October 19, 2018 By FTI Consulting
As we barrel toward election day, we hear a lot of discussion about “wave” elections and debate on whether the Democrats will or will not take the majority in the United States House. In Washington, this is a major topic of conversation. However, what we rarely hear, is discussion surrounding which specific seats are likely to change hands, what type of candidates are running, and how the class of 2018 could influence legislative priorities.
In exploring these questions, FTI Consulting has identified 31 seats that are truly in play – likely to shift from Republican to Democrat or tossups with a slight lead toward Democrats. Keep in mind these seats are either open and previously held by Republicans or seats currently held by Republicans. While difficult to characterize regional opportunities, vulnerable seats can be found in every region of the country, there are a few states that stand out as having a larger than normal number of seats in play. These states include California, Pennsylvania, and Minnesota. Beyond these three states, the seats are fairly well dispersed across the country. So what is the common thread among these seats? Fairly simple, a narrow Republican majority.
These seats are center-right in their politics and in a normal year, trend Republican. However, this isn’t a normal year, mid-term Trump’s Presidency and “Republican fatigue” has made these seats vulnerable to a Democratic take over, but only with the right kind of Democratic candidate, and there lies the key that no one seems to discuss. For the most part, the Democrats were successful in recruiting candidates that fit these districts’ profiles, moderate/conservative Democrats with attractive resumes. What’s the evidence? The Blue Dog caucus has given out over 20 endorsements this year, a caucus record. Also, several candidates are young (millennials) and supported by the Future Forum caucus who have given out 40 endorsements, also a record for this young group, they call themselves the 40 under 40.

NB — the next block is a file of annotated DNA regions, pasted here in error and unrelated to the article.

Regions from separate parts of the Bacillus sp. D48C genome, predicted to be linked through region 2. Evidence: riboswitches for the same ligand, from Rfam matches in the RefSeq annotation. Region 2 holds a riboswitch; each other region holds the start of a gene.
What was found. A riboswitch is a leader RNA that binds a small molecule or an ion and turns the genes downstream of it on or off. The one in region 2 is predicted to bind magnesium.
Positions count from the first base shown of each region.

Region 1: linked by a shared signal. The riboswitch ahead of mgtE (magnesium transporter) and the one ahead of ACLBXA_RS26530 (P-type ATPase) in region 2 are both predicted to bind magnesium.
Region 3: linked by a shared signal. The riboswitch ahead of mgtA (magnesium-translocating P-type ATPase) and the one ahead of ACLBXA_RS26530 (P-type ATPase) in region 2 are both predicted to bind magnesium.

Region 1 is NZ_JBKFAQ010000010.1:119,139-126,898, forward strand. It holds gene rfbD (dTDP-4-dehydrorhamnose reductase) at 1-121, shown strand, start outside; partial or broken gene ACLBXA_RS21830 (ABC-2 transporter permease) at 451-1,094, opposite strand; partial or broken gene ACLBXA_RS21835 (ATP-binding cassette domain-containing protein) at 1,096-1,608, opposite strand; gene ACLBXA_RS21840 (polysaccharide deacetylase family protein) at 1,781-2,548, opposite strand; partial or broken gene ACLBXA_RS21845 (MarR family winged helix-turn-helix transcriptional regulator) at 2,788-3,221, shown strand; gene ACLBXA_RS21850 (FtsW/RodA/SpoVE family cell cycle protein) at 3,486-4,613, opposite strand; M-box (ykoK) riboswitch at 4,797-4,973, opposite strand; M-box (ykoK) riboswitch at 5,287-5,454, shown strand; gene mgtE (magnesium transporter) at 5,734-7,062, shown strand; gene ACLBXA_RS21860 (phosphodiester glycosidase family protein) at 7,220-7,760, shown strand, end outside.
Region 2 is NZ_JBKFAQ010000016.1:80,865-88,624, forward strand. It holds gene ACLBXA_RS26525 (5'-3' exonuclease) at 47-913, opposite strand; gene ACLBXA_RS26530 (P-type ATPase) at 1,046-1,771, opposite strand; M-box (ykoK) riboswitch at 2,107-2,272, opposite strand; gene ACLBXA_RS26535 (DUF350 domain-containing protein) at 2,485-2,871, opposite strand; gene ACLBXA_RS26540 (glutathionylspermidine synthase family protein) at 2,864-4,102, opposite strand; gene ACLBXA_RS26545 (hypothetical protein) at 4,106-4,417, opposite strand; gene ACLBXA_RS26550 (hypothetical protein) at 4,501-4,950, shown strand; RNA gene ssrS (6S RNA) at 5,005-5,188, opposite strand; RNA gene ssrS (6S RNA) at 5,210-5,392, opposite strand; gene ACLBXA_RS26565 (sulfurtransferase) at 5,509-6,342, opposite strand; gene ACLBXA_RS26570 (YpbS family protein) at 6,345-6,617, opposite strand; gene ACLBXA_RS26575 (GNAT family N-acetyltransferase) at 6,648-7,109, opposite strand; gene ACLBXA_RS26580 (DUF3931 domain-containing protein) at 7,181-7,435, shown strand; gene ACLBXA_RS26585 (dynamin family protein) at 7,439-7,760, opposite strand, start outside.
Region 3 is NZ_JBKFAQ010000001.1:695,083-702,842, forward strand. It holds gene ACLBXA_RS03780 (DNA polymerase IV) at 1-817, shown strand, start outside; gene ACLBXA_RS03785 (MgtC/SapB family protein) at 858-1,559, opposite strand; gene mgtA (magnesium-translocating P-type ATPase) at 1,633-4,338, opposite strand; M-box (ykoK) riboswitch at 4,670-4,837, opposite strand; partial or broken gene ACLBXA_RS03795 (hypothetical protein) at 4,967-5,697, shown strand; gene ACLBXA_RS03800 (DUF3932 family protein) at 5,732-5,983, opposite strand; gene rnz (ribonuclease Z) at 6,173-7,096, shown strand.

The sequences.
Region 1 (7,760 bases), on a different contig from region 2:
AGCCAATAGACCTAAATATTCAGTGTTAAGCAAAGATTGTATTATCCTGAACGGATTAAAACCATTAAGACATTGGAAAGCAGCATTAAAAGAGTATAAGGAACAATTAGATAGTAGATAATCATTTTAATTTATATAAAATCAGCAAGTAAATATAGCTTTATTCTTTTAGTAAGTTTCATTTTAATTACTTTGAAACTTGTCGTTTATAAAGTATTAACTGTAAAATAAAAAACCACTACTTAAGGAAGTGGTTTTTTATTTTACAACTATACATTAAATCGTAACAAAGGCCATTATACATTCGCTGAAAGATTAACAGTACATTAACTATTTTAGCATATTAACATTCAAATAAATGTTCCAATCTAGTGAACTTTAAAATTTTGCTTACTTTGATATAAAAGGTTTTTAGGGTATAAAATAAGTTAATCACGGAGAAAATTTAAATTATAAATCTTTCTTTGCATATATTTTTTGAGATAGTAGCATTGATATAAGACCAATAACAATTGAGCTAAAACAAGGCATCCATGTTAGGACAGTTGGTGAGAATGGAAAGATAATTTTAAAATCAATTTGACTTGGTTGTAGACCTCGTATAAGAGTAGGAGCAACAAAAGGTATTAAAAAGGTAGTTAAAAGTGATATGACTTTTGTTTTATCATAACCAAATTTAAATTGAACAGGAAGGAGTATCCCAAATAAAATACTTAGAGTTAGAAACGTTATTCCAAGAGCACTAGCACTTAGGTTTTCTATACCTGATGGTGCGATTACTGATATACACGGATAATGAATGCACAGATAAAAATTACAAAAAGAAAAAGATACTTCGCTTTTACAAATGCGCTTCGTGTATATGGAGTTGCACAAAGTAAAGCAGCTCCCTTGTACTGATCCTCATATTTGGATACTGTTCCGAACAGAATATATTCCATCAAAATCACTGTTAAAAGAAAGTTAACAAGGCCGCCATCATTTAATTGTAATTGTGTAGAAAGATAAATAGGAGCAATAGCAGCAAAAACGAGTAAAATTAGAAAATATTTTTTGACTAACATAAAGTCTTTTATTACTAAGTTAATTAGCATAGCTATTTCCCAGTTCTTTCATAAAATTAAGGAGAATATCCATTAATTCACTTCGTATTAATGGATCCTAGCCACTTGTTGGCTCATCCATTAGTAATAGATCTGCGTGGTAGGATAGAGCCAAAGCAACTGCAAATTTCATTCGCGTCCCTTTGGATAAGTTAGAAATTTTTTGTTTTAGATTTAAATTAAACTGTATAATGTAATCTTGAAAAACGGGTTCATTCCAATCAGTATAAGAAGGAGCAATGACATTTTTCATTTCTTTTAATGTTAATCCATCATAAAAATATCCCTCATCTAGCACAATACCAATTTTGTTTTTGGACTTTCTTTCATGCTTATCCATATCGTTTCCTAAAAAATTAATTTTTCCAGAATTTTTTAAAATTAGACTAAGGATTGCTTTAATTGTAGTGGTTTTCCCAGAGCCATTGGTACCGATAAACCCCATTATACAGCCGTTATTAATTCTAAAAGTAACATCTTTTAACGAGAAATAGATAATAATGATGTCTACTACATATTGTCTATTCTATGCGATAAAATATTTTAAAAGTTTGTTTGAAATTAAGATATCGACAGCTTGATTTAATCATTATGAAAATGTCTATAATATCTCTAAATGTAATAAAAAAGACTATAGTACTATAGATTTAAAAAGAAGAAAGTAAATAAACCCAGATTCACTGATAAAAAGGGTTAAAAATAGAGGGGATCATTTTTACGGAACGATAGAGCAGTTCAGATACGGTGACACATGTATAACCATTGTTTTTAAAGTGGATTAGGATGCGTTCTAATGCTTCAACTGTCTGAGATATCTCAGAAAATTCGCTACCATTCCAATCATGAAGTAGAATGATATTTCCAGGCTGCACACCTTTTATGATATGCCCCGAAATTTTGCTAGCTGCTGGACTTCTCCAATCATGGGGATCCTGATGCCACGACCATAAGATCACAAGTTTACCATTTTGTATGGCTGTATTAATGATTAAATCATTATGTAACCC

Take for example Abigail Spanberger, running against Republican Congressman David Brat in Virginia’s 7th District. Brat won his 2016 race with 58 percent of the vote, but the Cook Political Report rates the 2018 race a tossup. Why? Because Abigail is a moderate with a great resume, former CIA Operations Officer, private business executive, Girl Scout leader. At 39 years old, Abigail is endorsed by both the Blue Dog caucus as well as the Future Forum caucus. While this race is considered a toss-up, this is the type of candidate what will deliver the Democrats a majority should they take back control of the House.
Combined, you are looking at a freshman group of Democrats that, on business issues at least, can be characterized as moderate. Combined with what is sure to be a very slim majority, this will be one of the most influential group of freshmen as we begin the 116th Congress. How influential? They have the potential to bring down the current Democratic leadership and replace it with a much younger set of leaders with significantly different core values that could change Democratic caucus issue priorities. Additionally, many of these future Members of Congress don’t have a deep reservoir of experience on key Federal issues such as a trade, tax and energy. While this might be an early challenge for them, it is an opportunity for FTI Consulting clients and others to educate these policymakers on issues important to the shareholders and employees.